2. Experimental

2.1. Fabrication of PS (Pd)-Laminated WO3 Thin Film

A polystyrene (PS) thin film containing palladium (Pd) was formed on a WO3 thin film formed by photo irradiation; as a result, a PS(Pd)/WO3 thin film with a laminated structure was produced. Under a nitrogen atmosphere, 1.196 g of WCl6 (Sigma-Aldrich) was dissolved in 6 ml of dehydrated ethanol to prepare a 0.5M solution. This solution was spin-coated (3000 rpm for 30 s) on a PET film (30 mm × 30 mm; thickness: 100 μm; Toyobo Co. A7300). The spin coating was performed inside a glove box with humidity kept at about 50% by a humidifier. Subsequently, the WO3 precursor film formed on PET was irradiated with ultraviolet rays (wavelength: 254 nm and 185 nm; light intensity: 12 mw/cm2) at 100˚C for 20 minutes. This thin-film-formation process was repeated three times to increase the thickness of the WO3 thin film. Pd (CH3COO)2 (Kanto Chemical Co.) was added to a 10 wt% PS (Wako Pure Chemical Co.: Degree of polymerization 2000) toluene solution to prepare a solution containing 1 wt% of Pd. This solution was spin-coated on the WO3 thin film (at 3000 rpm for 30 s) and then dried at 100˚C for 10 minutes.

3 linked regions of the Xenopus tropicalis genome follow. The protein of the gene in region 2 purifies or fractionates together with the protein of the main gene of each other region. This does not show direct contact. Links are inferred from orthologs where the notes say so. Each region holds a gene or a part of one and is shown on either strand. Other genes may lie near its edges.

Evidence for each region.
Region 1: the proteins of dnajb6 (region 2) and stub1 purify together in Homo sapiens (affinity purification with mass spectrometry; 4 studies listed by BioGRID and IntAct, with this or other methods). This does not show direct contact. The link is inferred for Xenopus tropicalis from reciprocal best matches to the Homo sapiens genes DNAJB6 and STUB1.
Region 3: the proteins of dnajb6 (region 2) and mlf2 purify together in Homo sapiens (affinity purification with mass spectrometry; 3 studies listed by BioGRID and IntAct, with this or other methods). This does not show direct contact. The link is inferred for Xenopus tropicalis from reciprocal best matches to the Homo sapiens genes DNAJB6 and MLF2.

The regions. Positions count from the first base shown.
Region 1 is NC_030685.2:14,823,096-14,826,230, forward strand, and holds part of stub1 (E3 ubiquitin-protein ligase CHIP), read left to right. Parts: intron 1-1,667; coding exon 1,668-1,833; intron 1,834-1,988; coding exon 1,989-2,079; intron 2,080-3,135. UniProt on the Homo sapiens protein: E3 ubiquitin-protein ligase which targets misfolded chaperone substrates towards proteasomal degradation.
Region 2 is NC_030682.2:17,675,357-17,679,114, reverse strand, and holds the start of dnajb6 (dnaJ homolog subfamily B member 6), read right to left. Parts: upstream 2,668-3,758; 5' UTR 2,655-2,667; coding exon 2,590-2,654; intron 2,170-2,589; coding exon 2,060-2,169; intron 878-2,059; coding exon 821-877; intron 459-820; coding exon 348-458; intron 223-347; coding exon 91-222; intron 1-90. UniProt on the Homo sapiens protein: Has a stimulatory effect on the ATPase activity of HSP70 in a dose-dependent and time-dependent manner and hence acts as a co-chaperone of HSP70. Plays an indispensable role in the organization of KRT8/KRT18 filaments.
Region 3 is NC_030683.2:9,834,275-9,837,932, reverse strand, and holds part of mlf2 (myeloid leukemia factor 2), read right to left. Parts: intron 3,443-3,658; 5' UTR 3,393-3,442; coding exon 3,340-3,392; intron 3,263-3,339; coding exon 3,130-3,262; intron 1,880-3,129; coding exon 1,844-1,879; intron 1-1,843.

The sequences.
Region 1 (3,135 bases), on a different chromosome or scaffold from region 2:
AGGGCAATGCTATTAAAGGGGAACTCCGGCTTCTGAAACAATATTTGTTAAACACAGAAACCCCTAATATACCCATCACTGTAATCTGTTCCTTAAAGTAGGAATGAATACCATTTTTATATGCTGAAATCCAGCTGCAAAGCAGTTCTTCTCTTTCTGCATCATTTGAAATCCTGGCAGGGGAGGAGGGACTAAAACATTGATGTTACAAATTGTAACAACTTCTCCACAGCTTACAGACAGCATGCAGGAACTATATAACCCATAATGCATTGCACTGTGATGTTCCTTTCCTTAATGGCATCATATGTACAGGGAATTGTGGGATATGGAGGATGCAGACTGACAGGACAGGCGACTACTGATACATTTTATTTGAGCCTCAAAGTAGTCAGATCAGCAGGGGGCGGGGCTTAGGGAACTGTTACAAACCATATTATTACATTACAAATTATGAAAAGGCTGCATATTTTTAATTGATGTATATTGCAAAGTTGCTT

Moreover, a PS(Pd)/WO3 laminated thin film was formed on a PET film, on which a Ti/Pt electrode was formed, by the same method described above, and that film was used as a sample for measuring change in resistance during exposure to hydrogen.

2.2. Evaluation of Hydrogen Sensitivity of Thin Film

The PET film coated with the PS(Pd)/WO3 laminated film was cut into a 8 × 24-mm, which was then placed in a 1-cm cell for spectrophotometer measurement, and the upper part of a cell was covered with polydimethylsiloxane (PDMS).

Two injection needles were inserted into the cell, and hydrogen (of a predetermined concentration) was introduced through one of the needles and discharged from the other. The inside of the cell was filled with a hydrogen atmosphere at constant concentration. As for the hydrogen, a nitrogen-hydrogen mixed gas (hydrogen concentration: 0.1%, 0.25%, 0.5%, 1.0%, and 4%; Japan Fine Products) was used. Change in transmittance of the thin film when hydrogen gas was introduced was measured by spectrophotometer (Shimadzu UV3600). Dry air was used for discharging the hydrogen gas, and a three-way cock was used to switch between hydrogen gas and dry air.